It’s a harsh reality, but epidemiological studies indicate that biting by toddlers is quite common. In daycare, as many as half of toddlers are bitten by another toddler.
Although largely non-acceptable behavior, many psychologists consider it normal for children under the age of 3 to bite. Toddlers do it to get attention and to vent out frustration or even anger. However, it is socially a big problem, especially at daycare centers, as it is embarrassing for the parents of a biter and worrisome for the parents of another child.
Though such habits should be changed as soon as possible, psychologists also caution parents against getting angry at the child or opting for harsh punishments. Instead, parents should focus on understanding the reasons behind such behavior and find the appropriate solution.
Remember that toddlers bite:
- When they are angry or frustrated
- When they are tired or feeling unwell
- When they do not want to share something
- When they find it difficult to wait for something or someone
- When they cannot communicate properly or cannot express their feelings
- When they cannot handle interference from other children
- When they are hungry
- When they feel insecure, especially with older children
Toddlers are still learning the art of self-control, and they are also not aware of the painful effect of the bite.
What should be done about biting?
There is no magic solution to this challenging problem. What is important is to diffuse the situation that prompted biting and remove the source of biting.
Adults must help children to understand their emotions, control their reactions, and express themselves in another more appropriate way. Parents or caretakers should try to teach children not to bite, but without taking punitive action. If the child is older than three years, it is a good idea to tell the child to say sorry to the victim.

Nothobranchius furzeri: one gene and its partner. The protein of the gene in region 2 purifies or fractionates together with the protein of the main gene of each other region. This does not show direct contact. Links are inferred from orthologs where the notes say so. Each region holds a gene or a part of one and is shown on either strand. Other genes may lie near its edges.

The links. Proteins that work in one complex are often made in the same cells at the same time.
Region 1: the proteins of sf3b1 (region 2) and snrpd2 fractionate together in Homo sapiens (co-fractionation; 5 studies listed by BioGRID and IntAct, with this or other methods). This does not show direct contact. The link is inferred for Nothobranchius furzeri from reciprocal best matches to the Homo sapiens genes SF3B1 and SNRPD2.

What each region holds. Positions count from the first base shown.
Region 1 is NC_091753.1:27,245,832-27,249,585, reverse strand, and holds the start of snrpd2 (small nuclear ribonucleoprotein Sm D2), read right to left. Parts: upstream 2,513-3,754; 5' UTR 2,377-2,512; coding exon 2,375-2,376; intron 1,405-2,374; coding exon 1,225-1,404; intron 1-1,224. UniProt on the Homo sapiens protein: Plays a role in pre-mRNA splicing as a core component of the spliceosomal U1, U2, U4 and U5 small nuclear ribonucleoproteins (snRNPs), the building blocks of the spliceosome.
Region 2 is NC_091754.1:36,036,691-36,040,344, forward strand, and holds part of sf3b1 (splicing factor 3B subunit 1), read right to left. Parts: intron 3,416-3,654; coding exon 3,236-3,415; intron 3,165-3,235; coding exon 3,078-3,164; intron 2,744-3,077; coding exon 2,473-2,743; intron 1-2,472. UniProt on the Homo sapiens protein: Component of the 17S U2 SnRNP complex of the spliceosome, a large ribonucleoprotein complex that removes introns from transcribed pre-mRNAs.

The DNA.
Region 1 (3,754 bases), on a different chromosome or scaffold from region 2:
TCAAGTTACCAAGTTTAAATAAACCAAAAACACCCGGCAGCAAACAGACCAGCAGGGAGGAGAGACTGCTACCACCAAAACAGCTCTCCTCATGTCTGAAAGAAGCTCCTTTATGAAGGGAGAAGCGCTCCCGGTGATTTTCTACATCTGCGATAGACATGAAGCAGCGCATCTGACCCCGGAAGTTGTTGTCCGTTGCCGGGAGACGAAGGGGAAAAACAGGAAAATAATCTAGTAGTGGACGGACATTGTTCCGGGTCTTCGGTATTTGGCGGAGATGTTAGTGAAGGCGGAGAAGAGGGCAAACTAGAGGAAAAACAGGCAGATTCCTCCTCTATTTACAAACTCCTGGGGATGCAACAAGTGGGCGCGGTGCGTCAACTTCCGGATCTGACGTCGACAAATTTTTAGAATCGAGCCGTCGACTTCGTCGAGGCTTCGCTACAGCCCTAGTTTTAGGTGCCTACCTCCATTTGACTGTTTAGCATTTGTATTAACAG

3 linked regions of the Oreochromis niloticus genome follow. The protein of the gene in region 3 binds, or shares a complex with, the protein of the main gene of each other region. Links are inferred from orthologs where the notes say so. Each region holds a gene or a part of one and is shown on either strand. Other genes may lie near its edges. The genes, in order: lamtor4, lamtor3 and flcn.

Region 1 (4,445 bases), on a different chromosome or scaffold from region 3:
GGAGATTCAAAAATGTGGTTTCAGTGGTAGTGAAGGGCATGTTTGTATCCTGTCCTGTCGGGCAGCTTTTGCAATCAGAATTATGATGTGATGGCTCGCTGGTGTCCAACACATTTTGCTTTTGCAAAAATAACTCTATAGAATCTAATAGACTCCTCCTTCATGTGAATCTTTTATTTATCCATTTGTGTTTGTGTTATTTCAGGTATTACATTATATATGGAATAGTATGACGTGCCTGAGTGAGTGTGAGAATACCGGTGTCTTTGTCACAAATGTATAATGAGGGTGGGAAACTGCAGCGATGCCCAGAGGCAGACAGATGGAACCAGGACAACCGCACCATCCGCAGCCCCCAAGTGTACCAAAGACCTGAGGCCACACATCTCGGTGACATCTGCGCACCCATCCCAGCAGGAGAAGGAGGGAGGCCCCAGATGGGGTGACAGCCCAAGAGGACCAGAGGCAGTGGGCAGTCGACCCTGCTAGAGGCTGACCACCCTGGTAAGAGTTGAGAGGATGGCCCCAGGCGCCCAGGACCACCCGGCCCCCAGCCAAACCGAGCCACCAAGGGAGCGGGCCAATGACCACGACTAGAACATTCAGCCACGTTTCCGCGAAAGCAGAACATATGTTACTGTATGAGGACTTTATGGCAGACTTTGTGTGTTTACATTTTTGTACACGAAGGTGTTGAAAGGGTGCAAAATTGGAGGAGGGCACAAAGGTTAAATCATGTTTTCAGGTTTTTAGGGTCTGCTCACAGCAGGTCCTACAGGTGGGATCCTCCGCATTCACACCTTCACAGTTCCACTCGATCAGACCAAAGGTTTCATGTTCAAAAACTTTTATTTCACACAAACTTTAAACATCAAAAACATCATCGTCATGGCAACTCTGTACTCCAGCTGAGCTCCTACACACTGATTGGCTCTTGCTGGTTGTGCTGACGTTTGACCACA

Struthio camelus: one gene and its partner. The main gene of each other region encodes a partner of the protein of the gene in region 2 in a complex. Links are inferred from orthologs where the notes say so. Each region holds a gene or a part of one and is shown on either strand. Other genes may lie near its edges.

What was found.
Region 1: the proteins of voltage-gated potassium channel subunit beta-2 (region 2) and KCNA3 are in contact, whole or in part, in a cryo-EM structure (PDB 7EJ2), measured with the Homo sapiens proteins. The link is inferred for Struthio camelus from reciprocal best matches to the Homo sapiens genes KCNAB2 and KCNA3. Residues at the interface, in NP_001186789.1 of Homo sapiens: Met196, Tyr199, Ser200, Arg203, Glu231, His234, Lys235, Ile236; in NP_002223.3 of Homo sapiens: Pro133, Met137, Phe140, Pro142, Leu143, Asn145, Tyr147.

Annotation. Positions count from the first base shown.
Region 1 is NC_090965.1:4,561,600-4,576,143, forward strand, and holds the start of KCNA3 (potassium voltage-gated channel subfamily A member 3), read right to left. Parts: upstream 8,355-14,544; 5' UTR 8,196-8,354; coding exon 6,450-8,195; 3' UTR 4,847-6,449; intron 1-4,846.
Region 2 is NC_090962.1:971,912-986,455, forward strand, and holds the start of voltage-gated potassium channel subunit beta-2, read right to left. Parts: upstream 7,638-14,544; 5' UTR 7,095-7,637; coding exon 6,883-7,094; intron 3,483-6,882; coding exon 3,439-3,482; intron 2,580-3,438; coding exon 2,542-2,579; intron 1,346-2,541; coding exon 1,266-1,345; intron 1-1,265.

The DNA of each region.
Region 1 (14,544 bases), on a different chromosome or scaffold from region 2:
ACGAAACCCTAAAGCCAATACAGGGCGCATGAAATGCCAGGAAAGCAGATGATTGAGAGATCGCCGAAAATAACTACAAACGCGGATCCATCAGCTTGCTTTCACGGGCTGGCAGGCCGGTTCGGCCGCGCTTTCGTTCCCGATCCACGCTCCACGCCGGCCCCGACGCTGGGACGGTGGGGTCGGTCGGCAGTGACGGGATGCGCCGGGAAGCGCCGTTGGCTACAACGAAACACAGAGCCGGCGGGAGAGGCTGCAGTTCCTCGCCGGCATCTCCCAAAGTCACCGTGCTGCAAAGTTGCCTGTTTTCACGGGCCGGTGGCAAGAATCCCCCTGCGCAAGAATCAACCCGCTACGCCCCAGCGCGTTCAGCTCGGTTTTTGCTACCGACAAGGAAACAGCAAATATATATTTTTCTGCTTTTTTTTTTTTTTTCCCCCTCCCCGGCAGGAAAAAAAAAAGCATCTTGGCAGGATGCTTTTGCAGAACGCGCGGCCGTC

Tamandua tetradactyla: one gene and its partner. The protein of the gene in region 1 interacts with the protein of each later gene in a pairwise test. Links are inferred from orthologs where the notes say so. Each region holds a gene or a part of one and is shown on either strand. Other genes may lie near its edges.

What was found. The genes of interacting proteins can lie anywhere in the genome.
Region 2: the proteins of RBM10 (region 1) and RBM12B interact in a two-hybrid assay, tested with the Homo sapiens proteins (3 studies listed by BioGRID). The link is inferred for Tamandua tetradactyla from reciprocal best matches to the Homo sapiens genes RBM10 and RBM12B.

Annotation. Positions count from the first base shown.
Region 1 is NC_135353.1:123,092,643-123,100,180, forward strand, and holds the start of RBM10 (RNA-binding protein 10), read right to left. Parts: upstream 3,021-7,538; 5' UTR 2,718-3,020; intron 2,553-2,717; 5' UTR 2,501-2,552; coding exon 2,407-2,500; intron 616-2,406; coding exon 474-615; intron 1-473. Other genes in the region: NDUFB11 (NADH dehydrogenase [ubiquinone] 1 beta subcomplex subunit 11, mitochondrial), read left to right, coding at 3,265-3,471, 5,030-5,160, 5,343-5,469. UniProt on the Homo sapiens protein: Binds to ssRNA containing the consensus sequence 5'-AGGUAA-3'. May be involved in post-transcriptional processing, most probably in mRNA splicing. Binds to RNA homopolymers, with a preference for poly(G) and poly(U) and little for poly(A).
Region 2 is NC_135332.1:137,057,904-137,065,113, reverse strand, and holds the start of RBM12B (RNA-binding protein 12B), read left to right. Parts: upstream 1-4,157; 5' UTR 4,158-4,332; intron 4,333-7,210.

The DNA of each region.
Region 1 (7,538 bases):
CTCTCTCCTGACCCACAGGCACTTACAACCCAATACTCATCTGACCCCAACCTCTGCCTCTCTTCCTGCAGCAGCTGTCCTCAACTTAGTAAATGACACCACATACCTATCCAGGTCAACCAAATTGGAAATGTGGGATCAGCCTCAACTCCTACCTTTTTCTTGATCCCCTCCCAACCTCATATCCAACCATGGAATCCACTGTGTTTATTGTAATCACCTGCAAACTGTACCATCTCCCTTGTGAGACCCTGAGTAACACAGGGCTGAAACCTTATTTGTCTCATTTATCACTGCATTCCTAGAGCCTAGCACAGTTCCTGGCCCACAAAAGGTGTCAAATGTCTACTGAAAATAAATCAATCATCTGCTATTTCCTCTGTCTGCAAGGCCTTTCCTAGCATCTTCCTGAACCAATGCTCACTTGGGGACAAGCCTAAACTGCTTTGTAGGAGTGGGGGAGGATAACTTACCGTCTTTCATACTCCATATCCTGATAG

If the biting continues, still be patient and pay more attention to the situations and causes of such behavior. Stay calm and always interfere at the right moment by telling the child about the harm of biting. Try to keep the toddler at an arm’s distance, so that biting can be stopped on time. Teach a child to appropriately express anger or frustration by using right kind of language. And finally give your child enough time and attention, by playing together or reading books.
One should never bite back at a child, although some parents think that this can teach a child a lesson. Psychologists have shown that this strategy does not work and actually causes more harm. It is not uncommon that such a biting habit may disappear as abruptly as it started to happen.
But if a child continues to bite even after all the efforts of caretakers and parents, it is a good idea to seek help from a professional psychologist.
About the author:
Dr. Preet Bhinder (M.D.)
Dr. Preet is a family physician. He has been practicing medicine for the last 15 years and often sees children with various health and behavioral difficulties. He understands that biting can be quite embarrassing and challenging problem for the parents. He is also a passionate writer.